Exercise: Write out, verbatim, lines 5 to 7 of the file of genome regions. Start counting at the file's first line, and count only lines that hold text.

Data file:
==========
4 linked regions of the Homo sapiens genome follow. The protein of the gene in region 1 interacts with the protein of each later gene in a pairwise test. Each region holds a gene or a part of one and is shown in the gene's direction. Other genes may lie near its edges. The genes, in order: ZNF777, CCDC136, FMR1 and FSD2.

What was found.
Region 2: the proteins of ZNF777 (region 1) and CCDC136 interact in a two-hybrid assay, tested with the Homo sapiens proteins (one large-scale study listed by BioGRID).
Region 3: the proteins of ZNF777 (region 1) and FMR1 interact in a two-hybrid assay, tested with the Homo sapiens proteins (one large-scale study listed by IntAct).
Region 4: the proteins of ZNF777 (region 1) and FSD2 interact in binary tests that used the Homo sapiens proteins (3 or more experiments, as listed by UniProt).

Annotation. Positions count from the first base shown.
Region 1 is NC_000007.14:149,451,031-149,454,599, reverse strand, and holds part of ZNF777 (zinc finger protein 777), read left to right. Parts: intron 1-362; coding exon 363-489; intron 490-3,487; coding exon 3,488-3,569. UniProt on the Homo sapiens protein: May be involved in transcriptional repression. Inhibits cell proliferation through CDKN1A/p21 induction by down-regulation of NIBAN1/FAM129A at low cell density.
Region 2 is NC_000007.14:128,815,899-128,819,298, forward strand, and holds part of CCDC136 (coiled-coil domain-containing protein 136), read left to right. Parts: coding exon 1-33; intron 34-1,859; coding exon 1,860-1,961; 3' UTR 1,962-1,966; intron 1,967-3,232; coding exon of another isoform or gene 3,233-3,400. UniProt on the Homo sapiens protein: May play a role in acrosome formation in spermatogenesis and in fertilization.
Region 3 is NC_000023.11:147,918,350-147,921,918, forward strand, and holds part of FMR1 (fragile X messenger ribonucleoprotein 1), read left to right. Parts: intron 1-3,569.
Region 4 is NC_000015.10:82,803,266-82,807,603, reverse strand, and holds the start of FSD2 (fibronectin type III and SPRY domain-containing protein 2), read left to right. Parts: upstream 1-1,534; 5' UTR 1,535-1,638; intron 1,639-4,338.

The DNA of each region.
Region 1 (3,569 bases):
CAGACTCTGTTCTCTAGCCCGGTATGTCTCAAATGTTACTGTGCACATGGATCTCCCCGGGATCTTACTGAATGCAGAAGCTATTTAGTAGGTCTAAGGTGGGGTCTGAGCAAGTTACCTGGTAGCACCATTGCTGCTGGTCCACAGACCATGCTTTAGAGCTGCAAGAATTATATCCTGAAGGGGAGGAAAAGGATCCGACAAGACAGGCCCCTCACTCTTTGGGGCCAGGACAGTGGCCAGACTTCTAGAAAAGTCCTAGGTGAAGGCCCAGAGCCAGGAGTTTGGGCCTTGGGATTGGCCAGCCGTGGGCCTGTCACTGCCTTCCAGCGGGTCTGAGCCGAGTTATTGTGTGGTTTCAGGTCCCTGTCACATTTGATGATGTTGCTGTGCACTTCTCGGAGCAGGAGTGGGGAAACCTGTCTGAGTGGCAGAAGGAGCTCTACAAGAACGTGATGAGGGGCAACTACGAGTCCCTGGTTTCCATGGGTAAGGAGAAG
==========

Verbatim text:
Region 4: the proteins of ZNF777 (region 1) and FSD2 interact in binary tests that used the Homo sapiens proteins (3 or more experiments, as listed by UniProt).

Annotation. Positions count from the first base shown.
Region 1 is NC_000007.14:149,451,031-149,454,599, reverse strand, and holds part of ZNF777 (zinc finger protein 777), read left to right. Parts: intron 1-362; coding exon 363-489; intron 490-3,487; coding exon 3,488-3,569. UniProt on the Homo sapiens protein: May be involved in transcriptional repression. Inhibits cell proliferation through CDKN1A/p21 induction by down-regulation of NIBAN1/FAM129A at low cell density.